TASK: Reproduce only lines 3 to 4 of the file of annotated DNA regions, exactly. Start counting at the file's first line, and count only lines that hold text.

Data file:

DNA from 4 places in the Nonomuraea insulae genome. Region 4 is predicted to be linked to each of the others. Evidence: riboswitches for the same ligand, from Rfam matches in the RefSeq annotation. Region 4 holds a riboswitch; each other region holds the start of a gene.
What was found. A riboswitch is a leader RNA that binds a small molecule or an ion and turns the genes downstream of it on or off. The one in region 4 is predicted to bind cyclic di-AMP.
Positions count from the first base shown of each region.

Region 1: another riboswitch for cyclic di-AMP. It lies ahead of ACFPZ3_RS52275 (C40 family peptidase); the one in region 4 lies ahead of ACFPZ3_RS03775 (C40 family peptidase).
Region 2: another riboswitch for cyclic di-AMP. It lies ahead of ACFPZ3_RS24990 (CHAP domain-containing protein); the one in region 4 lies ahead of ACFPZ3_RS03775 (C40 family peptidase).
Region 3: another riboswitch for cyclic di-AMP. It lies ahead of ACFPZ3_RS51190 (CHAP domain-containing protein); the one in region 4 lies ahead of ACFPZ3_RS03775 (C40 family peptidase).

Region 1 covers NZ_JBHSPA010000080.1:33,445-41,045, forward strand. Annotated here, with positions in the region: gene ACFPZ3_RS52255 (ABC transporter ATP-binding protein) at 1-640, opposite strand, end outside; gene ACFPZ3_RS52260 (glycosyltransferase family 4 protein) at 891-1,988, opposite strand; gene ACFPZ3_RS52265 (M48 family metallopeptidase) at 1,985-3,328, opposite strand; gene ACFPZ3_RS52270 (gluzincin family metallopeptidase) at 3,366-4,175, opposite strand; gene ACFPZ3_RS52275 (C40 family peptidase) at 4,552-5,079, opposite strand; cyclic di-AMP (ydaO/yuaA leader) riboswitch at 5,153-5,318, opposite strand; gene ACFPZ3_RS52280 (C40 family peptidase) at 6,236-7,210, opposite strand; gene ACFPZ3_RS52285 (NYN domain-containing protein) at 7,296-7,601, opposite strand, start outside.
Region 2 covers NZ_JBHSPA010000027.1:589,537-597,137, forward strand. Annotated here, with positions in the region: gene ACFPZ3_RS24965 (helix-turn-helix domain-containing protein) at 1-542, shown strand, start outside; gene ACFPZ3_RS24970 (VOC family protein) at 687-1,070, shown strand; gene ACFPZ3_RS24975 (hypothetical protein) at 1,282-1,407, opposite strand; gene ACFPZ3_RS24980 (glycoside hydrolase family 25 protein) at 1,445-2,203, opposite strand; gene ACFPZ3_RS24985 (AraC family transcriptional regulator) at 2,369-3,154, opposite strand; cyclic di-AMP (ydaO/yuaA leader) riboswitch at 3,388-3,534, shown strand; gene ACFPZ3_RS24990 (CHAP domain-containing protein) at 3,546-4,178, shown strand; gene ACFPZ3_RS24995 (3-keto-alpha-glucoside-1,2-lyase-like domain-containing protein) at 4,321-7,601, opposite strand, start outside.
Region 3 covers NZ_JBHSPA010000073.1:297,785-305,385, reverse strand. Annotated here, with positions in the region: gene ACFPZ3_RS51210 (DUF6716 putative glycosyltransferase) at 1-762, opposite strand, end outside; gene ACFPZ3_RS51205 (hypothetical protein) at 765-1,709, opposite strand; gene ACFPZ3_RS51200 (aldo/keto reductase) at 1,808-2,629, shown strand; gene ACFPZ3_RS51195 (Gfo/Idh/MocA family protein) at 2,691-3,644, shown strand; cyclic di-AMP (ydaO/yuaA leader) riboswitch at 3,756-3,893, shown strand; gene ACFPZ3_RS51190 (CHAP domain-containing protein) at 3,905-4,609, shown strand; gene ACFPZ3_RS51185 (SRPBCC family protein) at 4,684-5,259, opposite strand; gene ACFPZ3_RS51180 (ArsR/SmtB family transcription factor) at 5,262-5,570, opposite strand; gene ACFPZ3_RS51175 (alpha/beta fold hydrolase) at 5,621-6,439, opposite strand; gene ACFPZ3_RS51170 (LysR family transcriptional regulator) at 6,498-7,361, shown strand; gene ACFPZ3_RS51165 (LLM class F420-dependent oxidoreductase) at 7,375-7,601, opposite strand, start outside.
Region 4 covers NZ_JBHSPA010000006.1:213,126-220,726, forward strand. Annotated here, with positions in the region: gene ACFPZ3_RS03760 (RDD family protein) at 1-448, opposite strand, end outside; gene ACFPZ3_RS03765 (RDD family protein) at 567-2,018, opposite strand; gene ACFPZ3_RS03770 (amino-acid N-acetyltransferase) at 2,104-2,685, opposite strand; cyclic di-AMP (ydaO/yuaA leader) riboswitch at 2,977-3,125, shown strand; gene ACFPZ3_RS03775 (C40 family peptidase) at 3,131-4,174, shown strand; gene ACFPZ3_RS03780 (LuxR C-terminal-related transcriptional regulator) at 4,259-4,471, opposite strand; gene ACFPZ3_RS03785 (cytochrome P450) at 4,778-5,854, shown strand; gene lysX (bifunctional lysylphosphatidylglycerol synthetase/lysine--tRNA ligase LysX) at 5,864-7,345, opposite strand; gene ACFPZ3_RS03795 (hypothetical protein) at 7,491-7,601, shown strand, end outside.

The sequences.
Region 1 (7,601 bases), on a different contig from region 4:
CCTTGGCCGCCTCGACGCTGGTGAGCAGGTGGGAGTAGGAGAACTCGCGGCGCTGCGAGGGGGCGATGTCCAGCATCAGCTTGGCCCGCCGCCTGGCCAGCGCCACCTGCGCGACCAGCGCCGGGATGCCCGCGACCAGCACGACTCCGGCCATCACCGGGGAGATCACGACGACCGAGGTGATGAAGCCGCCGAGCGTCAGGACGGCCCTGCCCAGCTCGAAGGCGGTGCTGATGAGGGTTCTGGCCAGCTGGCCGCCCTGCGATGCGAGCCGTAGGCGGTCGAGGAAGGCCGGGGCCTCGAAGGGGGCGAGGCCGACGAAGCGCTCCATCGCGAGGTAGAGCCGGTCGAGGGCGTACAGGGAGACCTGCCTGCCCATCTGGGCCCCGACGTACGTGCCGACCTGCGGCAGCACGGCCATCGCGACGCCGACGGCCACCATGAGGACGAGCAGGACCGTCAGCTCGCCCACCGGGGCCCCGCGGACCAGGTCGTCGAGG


Positions count from the first base shown of each region.

Region 1: another riboswitch for cyclic di-AMP. It lies ahead of ACFPZ3_RS52275 (C40 family peptidase); the one in region 4 lies ahead of ACFPZ3_RS03775 (C40 family peptidase).